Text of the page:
X-Clubs Play 12

Here is a simple declarer play problem. Well, it should be simple. The hand pretty well plays itself, but declarer needs to think just one step ahead in order to get the best result.

Board 10 from Tuesday 1-Mar
Dealer E All Vul


Not all Souths opened a weak 2S, nor did all NS pairs end up in 4S. But let’s look at the ones who did.

West invariably led the DK against 4S. One declarer won in dummy and led the trump nine, intending to run it. East went up with the ace and hopefully led a second diamond, but declarer ruffed. Crossing to the ace of clubs, declarer now led a second trump and East rose with the king. East exited with a club, expecting to still make the jack of trumps. Declarer won the CQ in dummy and started on hearts. After all, they were now as good as trumps. But when declarer ran all the hearts and East refused to ruff, he ended up with Q106 in hand and having to ruff with the six and then leading from Q10 to East’s J2. East thus scored the jack of trumps, as he had expected, declarer making his contract exactly.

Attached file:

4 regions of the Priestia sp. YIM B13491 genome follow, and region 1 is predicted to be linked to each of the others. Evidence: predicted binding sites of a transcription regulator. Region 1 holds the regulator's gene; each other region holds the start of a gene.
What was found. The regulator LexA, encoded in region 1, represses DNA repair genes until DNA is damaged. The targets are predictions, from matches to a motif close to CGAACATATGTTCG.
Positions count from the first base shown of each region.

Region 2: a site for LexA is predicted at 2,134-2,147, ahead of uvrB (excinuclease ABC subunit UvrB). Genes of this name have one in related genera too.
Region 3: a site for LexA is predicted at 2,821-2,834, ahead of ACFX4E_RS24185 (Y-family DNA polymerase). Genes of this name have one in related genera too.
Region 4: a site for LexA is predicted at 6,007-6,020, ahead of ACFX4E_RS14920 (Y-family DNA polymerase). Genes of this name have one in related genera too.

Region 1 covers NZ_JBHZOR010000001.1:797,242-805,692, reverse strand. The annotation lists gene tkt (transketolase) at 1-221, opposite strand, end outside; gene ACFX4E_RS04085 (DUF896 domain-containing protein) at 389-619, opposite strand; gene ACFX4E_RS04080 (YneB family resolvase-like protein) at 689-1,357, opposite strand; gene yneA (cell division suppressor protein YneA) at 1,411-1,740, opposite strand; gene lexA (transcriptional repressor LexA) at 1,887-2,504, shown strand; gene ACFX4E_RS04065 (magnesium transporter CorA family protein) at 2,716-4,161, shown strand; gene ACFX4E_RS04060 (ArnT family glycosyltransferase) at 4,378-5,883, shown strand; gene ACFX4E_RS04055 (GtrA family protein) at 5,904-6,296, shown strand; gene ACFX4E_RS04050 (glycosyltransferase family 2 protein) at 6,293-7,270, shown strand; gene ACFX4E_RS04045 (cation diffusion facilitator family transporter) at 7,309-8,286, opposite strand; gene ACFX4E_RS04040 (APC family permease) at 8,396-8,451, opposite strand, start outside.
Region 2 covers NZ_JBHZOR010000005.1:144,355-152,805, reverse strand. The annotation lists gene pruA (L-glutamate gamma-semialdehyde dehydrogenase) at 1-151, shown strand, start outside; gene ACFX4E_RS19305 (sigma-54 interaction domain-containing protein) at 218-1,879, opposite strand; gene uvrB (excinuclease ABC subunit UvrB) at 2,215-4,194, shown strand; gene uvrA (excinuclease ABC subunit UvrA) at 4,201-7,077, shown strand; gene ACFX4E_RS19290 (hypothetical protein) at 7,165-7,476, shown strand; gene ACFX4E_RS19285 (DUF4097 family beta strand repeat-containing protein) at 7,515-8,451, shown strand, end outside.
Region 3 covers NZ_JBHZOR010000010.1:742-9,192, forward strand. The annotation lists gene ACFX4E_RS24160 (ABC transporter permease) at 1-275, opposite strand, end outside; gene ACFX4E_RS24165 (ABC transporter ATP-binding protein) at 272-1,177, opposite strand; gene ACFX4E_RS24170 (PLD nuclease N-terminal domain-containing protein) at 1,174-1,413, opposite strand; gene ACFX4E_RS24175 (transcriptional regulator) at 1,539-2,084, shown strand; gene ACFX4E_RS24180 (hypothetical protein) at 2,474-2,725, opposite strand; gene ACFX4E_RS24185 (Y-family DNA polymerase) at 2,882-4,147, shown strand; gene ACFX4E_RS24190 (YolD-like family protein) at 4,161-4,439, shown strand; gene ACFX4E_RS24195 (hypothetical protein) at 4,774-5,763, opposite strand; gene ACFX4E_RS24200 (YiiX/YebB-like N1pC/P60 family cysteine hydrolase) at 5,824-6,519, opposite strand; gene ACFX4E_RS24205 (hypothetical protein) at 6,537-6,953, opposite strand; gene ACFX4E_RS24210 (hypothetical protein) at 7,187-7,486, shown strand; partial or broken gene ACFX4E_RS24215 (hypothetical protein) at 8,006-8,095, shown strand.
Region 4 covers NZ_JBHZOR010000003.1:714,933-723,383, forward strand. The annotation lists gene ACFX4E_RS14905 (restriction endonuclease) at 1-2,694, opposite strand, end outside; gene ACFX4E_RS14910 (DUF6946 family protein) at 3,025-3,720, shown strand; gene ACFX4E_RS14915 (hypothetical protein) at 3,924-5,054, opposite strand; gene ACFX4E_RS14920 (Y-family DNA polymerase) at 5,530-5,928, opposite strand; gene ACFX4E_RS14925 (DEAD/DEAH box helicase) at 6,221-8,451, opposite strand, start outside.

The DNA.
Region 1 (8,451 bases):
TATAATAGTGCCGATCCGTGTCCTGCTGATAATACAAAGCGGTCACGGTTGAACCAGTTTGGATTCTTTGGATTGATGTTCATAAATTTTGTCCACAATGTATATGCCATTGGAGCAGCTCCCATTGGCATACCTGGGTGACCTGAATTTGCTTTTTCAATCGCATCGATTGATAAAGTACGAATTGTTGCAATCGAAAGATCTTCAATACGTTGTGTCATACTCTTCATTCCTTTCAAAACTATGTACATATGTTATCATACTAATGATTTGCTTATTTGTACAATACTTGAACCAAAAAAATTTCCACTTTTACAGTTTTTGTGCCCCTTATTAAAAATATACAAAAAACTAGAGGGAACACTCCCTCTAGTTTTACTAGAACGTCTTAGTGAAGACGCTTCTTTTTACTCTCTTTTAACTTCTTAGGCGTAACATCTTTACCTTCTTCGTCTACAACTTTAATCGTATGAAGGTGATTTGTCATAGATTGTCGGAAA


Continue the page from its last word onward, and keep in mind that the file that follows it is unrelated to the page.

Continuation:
Declarer should have made an overtrick had he thought just a little way ahead. All the had to do was ruff another diamond, which would have reduced his trumps to the same number as East. Then East would have been caught in a ‘Trump Coup’ at the end. The same situation arises if East ducks the nine of spades. That holds and East must win the continuation with the king. Whatever happens next, declarer can work the same trump coup, as long as he looks ahead and takes the trouble to ruff a third diamond in hand. Such trumps coups occur more than one might think, but are seldom executed properly because declarer fails to think the play through to its logical conclusion.

You won’t want to fail in a difficult slam just because of a bad break, so learn to think your plan through to the end, not just the first few tricks.

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